Re-finishing the interior of an old fridge?

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Old 11-20-16, 08:39 AM
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Re-finishing the interior of an old fridge?

This is going to sound crazy, but bear with me...:

I have two fairly ancient G.E. TFX20DJC side-by-side fridge-freezers. My best guess is that they were manufactured in 1989, and they have been in continuous use since then. Amazing. 27-28 years! Furthermore, I know there must be quite a few of this series still in use, because spare parts web sites have a fair bit of inventory for them.

As an aside, I have bought more recent fridges and had the compressors fail within three years. I bet you have too. The point is that I'm not just being cheap here in my reluctance to simply replace the fridges: if modern fridges are so poor that you have to buy a new one every three years, it makes much better sense to repair the ones i have.

What the spare parts distributors do not have, and what GE itself does not have (I asked), is the plastic panels that form the internal walls of the fridge. Fair enough too.

And that's what i need: while the fridges are working fine, the internal panels / facia have suffered material fatigue: they've cracked in several places, looking ugly and making it difficult to clean.

I have tried melamine of the kind used for countertops, but it's hellish difficult to cut good edges without the right cutting tool, and I just don't have access to one. I have also tried softer melamine table mats, i.e. the things youi put under dinner plates to protect your table, but once chilled inside a fridge, they become brittle and crack under the slightest impact.

So: does anyone have any ideas for a material that I could use, white, that would retain durability at tempertures down to a few degrees below zero? And similarly, what adhesive?

Thanks all,
 
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Old 11-20-16, 09:14 AM
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A couple of things you might try, with no guarantee they will work

The box stores sell FRP (Fiberglass reinforced panel). You often see them in industrial/commercial restrooms as they are strong and easy to clean. So you might be able to cut pieces of that to fit.

Second idea is to use bondo and the fiberglass repair tape. Put the tape over the cracks, smooth on the bondo, and sand it smooth when set.

Third idea is to use white epoxy along with the mesh tape. Might be easier to get a smooth repair with painted on epoxy rather than bondo.
 
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Old 11-20-16, 09:39 AM
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I like the white epoxy and tape method.

The interior panels are usually only available for a short time after the model is discontinued. They are too big and fragile to handle and were a problem shipping.
 
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Old 11-20-16, 09:42 AM
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While your old fridges may refuse to die don't forget their energy consumption. Modern fridges are much more efficient so you may pay dearly to keep those old ones going.
 
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Old 11-20-16, 10:16 AM
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Paul,

Great - thanks!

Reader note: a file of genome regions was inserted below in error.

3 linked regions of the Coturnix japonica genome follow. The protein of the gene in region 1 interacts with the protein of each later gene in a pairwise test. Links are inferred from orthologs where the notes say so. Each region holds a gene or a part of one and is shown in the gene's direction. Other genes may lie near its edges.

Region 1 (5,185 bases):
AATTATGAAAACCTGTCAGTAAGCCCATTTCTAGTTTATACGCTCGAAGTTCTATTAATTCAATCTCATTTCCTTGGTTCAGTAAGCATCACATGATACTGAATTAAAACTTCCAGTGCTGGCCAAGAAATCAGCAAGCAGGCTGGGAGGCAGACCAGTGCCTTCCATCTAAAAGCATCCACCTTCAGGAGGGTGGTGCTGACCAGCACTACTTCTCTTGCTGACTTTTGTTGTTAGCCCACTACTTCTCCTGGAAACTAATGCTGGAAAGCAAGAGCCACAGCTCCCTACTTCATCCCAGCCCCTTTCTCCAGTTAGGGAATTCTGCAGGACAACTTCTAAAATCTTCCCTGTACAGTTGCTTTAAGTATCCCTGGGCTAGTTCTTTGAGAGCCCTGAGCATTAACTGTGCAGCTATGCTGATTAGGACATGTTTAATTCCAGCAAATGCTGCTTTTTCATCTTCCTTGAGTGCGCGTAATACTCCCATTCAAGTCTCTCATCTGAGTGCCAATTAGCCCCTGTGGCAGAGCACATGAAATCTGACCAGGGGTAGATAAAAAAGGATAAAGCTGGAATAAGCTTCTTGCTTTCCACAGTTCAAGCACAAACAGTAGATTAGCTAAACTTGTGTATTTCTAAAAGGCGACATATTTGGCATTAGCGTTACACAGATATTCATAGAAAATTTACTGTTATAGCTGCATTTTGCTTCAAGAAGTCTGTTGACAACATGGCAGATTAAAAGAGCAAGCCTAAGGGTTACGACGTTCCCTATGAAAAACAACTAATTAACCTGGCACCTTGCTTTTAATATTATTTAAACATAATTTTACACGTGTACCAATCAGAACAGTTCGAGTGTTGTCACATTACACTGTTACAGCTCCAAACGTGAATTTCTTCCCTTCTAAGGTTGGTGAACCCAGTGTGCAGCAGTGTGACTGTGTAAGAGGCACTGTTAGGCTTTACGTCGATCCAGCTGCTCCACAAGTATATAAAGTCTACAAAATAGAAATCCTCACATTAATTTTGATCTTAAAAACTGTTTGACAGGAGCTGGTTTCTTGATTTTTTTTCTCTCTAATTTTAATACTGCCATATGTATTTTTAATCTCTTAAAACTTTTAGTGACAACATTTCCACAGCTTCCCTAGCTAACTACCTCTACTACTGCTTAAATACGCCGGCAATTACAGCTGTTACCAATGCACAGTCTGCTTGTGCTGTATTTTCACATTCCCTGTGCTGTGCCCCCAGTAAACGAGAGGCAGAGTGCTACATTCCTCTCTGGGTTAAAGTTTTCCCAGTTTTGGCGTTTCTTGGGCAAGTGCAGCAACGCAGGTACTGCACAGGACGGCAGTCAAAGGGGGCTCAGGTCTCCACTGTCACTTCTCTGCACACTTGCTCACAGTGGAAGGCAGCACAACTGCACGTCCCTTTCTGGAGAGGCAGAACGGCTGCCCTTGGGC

I've just had a quick scout around online for FRP (of which i had never heard before, thanks) and i see it comes in a wide range of thicknesses, as thick as 3/8 inch (which wouldn't work because the shelves wouldn't then fit, they'd foul the door, etc.) but as thin as 1/32 inch, which would likely be fine. My working plan would be to glue it over the existing panels.... BUT....

I almost like the tape + Bondo idea better, for my purpose, because it would add barely any thickness - and because the damaged areas are fairly localized. And presumably, if it's primarily intended for auto use, we know that it's supposed to retain its integrity at sub-zero temperatures. I think I'll try that first, especially on the floor panel, where gravity will not be working against me (yes, i know i can turn the fridge on its side to do the walls, but let's try the easy part first....!)

Thanks again.
 
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Old 11-20-16, 10:20 AM
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Very good point. I should see if i can borrow an ammeter and find out how much juice the old girls are drinking....
 
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Old 11-20-16, 10:27 AM
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PJmax,

Thanks - which white epoxy would you use?

Panel availability: yes indeed. I was frankly amazed to see that there were so any parts available at all for a 28-year old fridge, let alone the scores that are available. I wonder how many of them are as old as the fridge! Presumably they last indefinitely, and the folks who have been storing them for decades do so where land is cheap -- but as you say, not cheap enough for bulky items like panels, that will be prohibitively expensive to ship, also.
 
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Old 11-20-16, 02:43 PM
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Many fridges interior are vacuum formed from ABS plastic. Look for adhesives and products that will stick to ABS. Surprisingly things like epoxy resin don't stick so well unless you heavily scratch the surface so it can get a mechanical bite. I've had good luck with JB Weld Plastic to fill in broken sections then I cover it with white tinted resin.
 
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Old 11-20-16, 03:41 PM
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Excellent! Thanks very much. Will do.
 
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